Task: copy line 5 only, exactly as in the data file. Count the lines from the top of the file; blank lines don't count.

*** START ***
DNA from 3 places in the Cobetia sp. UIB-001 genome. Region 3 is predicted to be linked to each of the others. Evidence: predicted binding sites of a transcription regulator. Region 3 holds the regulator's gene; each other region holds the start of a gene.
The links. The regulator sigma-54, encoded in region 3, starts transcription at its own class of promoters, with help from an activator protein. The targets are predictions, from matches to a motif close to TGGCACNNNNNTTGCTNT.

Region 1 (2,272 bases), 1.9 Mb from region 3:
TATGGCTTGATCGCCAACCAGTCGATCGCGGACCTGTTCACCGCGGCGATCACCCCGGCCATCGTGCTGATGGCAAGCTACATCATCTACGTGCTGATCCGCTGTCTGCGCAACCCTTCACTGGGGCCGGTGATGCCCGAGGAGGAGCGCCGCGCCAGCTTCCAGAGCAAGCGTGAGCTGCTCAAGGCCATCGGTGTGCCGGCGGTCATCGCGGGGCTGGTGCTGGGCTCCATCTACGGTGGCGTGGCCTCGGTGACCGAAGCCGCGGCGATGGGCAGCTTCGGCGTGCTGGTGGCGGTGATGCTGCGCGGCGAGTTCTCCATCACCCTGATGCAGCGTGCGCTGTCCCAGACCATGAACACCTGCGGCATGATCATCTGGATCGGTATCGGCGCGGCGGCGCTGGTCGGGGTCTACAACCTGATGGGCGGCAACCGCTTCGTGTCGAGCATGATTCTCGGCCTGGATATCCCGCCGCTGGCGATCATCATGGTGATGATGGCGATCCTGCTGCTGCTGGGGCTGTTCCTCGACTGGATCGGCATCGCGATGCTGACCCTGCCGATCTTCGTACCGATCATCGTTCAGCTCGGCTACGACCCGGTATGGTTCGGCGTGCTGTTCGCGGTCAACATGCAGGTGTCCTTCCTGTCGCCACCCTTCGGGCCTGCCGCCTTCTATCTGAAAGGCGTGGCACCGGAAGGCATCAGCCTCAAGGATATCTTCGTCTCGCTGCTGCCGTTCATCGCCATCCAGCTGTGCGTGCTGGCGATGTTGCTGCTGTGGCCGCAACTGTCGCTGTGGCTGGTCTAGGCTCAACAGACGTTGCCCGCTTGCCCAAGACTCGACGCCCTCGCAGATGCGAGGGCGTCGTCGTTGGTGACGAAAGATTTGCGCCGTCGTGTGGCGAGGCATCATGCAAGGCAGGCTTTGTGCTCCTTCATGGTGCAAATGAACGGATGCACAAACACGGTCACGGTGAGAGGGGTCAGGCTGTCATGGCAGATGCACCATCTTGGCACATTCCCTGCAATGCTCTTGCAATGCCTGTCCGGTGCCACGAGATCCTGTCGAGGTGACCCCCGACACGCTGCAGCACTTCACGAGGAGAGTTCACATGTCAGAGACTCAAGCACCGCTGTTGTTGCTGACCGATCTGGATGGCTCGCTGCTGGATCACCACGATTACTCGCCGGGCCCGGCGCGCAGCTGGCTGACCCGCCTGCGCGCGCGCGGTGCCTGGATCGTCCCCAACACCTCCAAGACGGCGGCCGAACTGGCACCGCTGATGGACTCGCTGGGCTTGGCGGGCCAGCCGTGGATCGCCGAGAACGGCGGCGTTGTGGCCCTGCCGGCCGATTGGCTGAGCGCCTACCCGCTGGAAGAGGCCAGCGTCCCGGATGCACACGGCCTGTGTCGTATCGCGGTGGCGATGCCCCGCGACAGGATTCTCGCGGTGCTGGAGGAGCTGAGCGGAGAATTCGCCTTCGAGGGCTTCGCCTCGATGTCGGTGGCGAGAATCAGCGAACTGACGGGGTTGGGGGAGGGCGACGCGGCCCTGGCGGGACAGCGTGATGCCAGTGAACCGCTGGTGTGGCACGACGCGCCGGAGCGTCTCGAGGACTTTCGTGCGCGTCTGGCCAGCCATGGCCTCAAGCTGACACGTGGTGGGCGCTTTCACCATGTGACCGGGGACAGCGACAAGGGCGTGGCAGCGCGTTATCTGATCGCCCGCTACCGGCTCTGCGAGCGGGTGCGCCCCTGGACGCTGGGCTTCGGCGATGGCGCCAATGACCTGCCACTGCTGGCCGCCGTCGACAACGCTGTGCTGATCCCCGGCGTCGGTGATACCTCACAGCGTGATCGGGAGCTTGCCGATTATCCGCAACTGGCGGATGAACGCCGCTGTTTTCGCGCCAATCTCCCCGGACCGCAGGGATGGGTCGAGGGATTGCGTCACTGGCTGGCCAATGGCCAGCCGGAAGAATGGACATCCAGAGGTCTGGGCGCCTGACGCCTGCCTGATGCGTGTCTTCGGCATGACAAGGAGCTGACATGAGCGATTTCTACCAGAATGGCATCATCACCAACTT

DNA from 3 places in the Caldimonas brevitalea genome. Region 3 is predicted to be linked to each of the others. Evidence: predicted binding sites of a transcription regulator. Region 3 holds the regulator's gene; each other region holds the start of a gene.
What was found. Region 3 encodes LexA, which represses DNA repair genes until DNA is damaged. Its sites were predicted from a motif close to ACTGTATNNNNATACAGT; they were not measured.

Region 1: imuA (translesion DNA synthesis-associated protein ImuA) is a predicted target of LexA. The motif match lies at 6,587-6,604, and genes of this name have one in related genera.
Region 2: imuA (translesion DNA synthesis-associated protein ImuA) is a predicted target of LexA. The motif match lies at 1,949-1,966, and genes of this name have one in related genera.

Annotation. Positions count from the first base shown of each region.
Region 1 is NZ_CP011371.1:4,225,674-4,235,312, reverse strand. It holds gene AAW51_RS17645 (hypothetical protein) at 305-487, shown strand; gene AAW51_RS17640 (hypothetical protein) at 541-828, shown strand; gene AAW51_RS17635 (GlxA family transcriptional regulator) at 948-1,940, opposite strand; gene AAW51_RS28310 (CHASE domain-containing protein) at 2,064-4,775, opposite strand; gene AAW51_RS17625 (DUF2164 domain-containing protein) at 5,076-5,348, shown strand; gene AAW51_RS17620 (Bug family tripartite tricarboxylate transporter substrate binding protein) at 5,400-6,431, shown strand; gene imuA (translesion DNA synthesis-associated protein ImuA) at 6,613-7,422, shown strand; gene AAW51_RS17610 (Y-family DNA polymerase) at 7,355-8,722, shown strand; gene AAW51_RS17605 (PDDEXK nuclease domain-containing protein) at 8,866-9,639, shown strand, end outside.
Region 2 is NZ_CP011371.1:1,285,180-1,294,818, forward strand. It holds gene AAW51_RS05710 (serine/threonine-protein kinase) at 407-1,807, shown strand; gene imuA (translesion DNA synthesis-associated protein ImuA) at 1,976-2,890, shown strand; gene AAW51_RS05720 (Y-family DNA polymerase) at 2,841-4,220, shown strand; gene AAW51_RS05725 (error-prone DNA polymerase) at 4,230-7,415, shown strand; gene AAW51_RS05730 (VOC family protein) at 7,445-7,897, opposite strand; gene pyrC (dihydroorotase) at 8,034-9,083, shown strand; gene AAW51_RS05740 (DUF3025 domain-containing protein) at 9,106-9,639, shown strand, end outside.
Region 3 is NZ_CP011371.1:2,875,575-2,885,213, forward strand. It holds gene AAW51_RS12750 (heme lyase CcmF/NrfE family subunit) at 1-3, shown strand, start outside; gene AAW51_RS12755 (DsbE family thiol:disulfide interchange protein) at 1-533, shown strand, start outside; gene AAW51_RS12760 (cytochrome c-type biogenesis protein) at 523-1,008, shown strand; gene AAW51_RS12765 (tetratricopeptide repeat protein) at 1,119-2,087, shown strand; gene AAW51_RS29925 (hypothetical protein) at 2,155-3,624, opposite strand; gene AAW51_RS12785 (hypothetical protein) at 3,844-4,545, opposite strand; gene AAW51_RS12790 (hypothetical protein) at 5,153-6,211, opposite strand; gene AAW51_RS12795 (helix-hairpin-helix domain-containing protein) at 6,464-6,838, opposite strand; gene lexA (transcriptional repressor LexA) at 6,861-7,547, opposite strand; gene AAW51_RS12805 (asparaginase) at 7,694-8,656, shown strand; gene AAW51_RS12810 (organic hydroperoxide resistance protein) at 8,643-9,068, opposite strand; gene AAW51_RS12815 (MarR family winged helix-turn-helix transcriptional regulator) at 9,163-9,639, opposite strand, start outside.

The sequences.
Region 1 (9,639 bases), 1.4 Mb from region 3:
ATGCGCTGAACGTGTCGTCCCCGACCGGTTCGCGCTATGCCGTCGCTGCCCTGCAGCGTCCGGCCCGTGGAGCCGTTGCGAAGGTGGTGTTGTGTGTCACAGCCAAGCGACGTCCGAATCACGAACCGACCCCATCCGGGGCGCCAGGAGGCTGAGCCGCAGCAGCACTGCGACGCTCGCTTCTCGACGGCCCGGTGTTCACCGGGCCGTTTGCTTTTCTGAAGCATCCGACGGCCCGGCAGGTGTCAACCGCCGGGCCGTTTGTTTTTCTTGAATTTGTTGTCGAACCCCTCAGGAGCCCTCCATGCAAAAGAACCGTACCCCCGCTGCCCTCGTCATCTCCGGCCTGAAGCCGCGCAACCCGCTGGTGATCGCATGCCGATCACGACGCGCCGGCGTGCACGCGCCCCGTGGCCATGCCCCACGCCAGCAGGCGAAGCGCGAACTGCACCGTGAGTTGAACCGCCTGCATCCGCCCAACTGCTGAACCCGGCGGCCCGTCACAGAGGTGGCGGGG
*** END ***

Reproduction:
DNA from 3 places in the Caldimonas brevitalea genome. Region 3 is predicted to be linked to each of the others. Evidence: predicted binding sites of a transcription regulator. Region 3 holds the regulator's gene; each other region holds the start of a gene.